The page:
Thursday night, about 15 hours after my father's funeral, while I was drooling on my sister's futon, Raine woke to a strange voice coming from 'Layne's bedroom. A strange male voice. Thinking rather fuzzily that strange male voices shouldn't be coming from her daughter's room at 3am she got out of bed and made it to the bedroom door just in time to see a form pass by on it's way to the head of the stairs illuminating its path by the light of a cell phone screen. 'What the hell are you doing here?!' Rain nearly screamed. The male voice she'd heard earlier answered with the calm of the nearly drunk, 'I came looking for Joe.' the form barely broke stride to answer, continuing to decend the stairs. 'Who the hell are you?!' Raine asked, her voice rising higher in both volume and pitch. The voice remained calm, but he paused on the steps for his answer, 'I asked for Joe, he said he was upstairs, but he's not here.' Then he began to decend again. 'Who said what? Who let you in here?' The figure didn't pause this time, merely turned his light toward the couch 'He did.' He sounded almost betrayed as he reached the bottom of the stairs and opened the door, 'He said Joe was upstairs, but he wasn't.' He paused slightly, halfway out the door, 'Do you know where Joe lives?' There was only one response to that question at 3 in the morning, and Raine made it. 'Get the HELL OUT OF HERE!!' She yelled wildly. And without another word, he left, closing the door behind him. Raine quickly decended the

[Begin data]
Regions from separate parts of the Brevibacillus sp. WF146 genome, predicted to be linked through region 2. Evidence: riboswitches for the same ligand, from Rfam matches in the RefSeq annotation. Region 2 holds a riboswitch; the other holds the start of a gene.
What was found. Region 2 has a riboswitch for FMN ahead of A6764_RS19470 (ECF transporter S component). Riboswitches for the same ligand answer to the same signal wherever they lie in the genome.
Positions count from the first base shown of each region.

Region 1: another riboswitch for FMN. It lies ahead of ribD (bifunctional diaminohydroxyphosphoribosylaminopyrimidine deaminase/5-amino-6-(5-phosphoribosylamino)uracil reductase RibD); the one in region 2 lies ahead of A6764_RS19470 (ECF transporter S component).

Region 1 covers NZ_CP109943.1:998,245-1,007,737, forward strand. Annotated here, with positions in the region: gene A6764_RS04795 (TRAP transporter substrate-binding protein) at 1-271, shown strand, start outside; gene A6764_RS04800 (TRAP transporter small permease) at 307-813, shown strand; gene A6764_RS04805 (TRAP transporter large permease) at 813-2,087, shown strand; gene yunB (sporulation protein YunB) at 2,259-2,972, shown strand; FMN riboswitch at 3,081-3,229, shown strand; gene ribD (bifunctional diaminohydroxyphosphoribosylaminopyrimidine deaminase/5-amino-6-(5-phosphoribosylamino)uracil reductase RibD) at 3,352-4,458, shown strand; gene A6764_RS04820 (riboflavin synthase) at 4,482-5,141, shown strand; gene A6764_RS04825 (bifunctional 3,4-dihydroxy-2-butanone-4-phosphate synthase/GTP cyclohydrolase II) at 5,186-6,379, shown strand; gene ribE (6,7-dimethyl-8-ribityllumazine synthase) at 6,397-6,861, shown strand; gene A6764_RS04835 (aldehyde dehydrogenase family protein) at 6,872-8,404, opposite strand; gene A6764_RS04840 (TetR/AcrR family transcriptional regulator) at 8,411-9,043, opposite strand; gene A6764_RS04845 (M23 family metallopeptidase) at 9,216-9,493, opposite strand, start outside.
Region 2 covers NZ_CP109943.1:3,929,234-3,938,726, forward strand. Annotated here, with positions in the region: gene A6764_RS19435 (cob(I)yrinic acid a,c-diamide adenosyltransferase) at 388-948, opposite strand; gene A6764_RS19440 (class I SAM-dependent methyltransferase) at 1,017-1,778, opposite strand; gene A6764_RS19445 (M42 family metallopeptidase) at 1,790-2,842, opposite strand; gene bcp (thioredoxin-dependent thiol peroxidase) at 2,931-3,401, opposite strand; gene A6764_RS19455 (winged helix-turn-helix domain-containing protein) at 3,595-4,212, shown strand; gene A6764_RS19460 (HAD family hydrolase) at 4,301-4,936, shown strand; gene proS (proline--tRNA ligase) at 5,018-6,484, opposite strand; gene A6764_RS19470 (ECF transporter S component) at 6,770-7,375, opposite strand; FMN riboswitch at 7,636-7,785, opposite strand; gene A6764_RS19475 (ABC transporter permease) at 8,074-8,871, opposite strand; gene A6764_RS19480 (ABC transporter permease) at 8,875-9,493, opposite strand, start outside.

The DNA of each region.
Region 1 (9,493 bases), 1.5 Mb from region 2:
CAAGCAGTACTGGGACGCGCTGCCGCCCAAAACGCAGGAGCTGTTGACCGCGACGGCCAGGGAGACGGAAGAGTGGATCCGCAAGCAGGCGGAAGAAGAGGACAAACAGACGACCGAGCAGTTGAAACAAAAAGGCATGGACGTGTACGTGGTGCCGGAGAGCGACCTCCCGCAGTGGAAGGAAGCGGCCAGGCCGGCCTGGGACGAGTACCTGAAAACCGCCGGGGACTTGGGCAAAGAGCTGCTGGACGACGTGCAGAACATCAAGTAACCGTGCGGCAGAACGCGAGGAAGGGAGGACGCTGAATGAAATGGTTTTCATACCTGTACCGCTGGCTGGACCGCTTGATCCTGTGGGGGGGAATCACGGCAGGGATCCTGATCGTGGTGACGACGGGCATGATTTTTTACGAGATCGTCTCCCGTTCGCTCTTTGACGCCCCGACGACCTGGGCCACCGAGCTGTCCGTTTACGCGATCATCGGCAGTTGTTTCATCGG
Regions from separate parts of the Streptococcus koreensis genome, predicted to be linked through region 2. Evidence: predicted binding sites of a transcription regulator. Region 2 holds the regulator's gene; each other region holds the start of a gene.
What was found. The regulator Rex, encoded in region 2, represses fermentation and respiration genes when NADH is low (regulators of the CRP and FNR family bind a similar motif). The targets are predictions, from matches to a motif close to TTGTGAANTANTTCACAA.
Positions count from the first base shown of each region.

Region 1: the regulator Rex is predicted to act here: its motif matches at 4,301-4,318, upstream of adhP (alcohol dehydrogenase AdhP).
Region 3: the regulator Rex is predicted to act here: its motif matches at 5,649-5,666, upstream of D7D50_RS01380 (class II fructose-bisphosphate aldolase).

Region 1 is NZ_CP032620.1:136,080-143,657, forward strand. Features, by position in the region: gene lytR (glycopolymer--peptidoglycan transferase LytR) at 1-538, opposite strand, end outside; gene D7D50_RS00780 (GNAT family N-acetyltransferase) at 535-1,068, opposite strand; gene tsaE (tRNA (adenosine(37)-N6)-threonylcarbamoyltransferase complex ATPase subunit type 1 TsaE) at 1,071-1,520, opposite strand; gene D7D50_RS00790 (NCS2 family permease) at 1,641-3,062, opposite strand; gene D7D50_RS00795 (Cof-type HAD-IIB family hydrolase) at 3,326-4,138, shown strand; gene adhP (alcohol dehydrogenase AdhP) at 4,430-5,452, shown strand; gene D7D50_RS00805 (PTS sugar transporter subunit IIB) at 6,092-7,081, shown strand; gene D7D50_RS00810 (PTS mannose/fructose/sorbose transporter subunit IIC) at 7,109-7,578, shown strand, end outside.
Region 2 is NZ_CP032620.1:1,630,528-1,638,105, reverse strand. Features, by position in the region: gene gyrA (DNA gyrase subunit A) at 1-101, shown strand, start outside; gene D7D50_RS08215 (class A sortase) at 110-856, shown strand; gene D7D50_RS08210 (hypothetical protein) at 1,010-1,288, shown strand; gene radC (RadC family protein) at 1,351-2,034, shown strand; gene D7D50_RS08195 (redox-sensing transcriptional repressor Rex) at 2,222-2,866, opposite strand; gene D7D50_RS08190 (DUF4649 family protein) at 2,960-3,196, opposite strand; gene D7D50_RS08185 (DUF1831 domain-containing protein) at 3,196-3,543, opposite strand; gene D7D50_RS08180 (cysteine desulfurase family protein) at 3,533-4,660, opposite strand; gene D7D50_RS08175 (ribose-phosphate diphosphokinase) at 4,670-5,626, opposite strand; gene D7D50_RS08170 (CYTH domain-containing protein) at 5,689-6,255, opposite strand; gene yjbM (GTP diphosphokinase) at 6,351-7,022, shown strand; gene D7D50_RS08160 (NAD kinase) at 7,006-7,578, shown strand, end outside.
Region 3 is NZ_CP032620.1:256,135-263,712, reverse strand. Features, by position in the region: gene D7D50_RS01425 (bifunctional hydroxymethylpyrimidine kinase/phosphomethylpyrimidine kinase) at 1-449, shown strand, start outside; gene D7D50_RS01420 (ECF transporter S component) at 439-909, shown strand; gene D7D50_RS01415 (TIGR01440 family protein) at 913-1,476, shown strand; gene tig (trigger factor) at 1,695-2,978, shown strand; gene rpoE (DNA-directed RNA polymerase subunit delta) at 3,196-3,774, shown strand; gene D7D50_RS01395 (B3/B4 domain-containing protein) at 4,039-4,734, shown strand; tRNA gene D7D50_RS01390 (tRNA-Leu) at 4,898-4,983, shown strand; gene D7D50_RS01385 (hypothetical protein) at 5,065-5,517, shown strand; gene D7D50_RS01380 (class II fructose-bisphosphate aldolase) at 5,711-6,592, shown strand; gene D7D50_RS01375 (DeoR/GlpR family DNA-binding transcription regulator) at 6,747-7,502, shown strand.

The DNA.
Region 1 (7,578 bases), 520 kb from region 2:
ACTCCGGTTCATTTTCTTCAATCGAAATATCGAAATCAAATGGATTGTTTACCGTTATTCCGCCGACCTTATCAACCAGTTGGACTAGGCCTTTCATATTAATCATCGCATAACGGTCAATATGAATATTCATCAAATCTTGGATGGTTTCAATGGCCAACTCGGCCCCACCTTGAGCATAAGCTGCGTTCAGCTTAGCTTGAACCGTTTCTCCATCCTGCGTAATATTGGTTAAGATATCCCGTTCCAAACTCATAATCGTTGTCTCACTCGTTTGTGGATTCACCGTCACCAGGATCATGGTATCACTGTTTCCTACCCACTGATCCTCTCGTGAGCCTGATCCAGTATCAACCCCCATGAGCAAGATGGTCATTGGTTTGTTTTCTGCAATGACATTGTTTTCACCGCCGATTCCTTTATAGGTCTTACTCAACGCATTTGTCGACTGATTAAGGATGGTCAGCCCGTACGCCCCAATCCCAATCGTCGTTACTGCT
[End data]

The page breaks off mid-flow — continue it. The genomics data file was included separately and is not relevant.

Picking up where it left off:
steps to re-lock and bolt the front door and then turned to the couch to see Dude sitting there, placidly watching the commotion.
Being more scared than angry and knowing that she couldn't trust herself not to scream maniacaly into my son's face like an insulted fishwife, Raine showed an immense amount of restraint that I couldn't hope to duplicate in a similar situation. She took him up into our room, closed the door, went back downstairs and spent a terrified 4 hours awake waiting in case the mystery guest (or possibly even Joe) made a return appearance.
One thing I've learned while in Dudeworld... You never ask 'What else could happen?' because it probably will.